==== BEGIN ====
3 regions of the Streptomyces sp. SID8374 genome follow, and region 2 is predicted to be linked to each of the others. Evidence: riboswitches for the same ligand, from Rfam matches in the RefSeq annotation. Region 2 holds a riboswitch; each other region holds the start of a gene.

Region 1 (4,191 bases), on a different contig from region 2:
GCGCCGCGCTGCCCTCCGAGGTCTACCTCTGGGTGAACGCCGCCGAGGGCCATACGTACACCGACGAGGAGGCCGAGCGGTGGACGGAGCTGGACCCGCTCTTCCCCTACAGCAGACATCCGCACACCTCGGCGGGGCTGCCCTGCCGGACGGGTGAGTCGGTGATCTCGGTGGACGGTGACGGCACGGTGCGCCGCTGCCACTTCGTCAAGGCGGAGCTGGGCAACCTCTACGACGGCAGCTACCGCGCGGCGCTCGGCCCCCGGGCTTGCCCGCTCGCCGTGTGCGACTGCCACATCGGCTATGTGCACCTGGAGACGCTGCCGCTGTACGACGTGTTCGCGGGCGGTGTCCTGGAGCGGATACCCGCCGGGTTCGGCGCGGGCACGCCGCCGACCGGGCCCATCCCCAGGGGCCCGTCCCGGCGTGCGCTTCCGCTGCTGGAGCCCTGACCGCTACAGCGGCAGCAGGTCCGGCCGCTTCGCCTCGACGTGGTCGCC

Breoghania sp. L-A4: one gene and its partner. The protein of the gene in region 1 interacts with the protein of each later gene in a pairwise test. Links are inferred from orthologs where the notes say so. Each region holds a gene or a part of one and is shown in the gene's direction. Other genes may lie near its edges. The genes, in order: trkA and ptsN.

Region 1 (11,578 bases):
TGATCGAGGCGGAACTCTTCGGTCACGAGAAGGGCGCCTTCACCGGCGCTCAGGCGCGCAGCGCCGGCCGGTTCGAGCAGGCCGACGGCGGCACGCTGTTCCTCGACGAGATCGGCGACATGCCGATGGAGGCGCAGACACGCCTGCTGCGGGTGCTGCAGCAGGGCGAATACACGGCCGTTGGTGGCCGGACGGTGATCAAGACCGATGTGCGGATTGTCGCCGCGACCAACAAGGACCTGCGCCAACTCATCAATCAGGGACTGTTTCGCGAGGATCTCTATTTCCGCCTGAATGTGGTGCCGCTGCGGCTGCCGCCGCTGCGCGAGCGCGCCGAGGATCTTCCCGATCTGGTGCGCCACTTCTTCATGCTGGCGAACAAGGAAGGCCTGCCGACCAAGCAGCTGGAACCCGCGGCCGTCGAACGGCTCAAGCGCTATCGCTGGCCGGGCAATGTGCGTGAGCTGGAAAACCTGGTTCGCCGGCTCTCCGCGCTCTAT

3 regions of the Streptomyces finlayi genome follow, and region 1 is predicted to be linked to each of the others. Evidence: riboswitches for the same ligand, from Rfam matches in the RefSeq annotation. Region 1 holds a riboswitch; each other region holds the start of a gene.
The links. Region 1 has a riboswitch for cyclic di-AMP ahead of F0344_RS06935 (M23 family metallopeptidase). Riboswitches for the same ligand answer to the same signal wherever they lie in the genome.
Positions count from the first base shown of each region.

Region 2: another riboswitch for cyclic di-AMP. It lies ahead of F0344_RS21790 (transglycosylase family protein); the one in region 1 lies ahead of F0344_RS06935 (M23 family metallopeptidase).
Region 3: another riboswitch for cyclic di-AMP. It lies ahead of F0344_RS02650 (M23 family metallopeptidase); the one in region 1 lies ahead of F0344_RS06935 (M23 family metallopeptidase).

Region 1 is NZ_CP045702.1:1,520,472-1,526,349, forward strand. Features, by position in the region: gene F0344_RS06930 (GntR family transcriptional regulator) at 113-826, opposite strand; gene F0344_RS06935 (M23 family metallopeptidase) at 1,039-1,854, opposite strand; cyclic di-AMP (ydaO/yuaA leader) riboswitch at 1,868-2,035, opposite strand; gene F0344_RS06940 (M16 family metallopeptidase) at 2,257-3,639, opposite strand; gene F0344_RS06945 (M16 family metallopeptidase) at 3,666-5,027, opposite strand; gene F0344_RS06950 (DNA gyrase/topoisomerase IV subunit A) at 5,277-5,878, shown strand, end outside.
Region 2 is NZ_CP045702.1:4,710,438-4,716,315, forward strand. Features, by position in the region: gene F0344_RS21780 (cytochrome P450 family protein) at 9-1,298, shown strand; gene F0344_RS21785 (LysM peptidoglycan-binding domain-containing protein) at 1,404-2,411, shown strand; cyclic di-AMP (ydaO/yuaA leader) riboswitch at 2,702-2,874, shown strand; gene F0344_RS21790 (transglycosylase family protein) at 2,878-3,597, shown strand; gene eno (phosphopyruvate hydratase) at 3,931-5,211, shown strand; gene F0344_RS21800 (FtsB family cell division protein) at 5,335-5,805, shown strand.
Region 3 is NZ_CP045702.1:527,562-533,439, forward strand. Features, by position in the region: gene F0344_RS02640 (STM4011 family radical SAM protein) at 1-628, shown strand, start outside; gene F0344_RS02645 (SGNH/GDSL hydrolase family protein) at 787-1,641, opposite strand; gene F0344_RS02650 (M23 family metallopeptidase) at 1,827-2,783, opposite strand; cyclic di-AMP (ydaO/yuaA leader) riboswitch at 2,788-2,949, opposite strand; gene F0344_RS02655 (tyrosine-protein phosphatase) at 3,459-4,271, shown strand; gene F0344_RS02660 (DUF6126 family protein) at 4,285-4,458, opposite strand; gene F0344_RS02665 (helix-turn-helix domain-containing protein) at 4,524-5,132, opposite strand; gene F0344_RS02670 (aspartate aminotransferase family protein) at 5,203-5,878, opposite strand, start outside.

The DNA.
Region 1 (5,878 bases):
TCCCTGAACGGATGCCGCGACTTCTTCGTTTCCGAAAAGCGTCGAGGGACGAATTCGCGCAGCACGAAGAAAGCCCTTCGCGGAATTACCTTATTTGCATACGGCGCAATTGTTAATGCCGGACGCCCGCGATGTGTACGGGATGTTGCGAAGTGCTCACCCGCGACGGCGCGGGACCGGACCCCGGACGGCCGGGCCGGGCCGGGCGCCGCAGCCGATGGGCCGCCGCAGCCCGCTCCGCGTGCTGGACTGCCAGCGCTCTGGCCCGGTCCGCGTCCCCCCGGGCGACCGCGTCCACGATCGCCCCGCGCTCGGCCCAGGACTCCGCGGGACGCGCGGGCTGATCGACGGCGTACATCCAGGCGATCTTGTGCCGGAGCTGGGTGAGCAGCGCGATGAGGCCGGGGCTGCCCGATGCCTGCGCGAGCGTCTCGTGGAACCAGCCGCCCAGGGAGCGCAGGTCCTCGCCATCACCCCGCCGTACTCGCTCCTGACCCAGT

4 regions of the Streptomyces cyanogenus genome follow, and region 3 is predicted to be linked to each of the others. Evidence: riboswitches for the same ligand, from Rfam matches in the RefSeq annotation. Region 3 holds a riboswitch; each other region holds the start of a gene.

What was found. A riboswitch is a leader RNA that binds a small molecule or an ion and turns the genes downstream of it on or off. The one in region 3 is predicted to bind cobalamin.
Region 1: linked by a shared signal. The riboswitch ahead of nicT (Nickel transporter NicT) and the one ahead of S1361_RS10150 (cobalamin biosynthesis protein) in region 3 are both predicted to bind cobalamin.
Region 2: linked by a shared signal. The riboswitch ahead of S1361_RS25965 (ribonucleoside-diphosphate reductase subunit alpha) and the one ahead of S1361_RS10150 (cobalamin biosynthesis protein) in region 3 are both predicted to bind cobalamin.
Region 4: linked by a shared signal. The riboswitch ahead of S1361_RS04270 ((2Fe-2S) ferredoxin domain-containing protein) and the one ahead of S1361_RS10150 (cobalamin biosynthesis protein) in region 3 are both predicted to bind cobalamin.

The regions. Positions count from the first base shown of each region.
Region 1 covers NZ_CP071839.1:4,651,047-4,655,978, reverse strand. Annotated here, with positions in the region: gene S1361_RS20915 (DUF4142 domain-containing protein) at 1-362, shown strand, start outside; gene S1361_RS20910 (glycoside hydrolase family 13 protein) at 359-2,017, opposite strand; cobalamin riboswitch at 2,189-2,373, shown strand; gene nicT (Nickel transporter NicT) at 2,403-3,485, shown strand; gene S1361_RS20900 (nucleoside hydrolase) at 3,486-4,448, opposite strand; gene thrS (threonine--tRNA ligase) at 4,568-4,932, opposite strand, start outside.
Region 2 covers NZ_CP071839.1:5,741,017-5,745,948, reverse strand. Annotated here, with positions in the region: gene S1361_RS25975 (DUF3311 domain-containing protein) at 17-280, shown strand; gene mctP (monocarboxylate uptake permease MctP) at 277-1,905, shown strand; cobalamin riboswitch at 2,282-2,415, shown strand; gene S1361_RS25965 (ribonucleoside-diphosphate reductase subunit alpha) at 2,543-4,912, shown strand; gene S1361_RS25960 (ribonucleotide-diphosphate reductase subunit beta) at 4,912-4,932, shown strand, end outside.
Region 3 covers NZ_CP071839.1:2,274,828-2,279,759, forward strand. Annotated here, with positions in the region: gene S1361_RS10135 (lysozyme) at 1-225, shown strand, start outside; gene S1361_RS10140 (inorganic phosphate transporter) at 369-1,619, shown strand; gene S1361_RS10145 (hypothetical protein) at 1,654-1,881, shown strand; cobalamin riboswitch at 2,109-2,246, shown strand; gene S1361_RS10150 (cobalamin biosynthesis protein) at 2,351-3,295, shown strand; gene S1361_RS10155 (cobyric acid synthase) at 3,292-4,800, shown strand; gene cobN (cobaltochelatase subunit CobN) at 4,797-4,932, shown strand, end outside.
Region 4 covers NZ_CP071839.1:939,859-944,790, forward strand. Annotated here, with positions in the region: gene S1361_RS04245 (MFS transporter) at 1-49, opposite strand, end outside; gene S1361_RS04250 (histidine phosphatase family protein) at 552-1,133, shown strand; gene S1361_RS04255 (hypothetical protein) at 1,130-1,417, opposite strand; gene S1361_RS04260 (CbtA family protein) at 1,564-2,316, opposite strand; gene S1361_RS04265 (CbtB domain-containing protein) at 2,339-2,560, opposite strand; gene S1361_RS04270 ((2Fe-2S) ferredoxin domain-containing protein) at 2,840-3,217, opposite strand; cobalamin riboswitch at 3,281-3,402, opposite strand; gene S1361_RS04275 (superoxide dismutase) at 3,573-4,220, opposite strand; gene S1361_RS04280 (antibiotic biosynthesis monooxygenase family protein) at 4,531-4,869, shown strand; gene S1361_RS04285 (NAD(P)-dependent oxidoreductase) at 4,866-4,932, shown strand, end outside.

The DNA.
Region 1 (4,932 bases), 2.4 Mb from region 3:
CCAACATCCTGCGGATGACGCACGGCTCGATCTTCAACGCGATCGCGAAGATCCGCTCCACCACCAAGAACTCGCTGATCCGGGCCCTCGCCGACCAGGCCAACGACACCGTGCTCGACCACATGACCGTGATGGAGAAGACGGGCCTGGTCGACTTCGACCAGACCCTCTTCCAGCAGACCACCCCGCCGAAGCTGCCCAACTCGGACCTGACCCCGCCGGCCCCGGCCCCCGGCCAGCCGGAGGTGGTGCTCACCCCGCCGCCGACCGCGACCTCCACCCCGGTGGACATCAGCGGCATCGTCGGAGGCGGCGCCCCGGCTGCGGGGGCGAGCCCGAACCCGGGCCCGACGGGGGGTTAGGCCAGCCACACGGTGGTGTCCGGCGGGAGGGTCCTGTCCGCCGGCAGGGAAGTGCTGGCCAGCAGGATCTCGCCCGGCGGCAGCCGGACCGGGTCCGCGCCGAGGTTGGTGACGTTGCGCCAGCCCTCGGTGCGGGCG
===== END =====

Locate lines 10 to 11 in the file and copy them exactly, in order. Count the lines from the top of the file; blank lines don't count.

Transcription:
Region 2: another riboswitch for cyclic di-AMP. It lies ahead of F0344_RS21790 (transglycosylase family protein); the one in region 1 lies ahead of F0344_RS06935 (M23 family metallopeptidase).
Region 3: another riboswitch for cyclic di-AMP. It lies ahead of F0344_RS02650 (M23 family metallopeptidase); the one in region 1 lies ahead of F0344_RS06935 (M23 family metallopeptidase).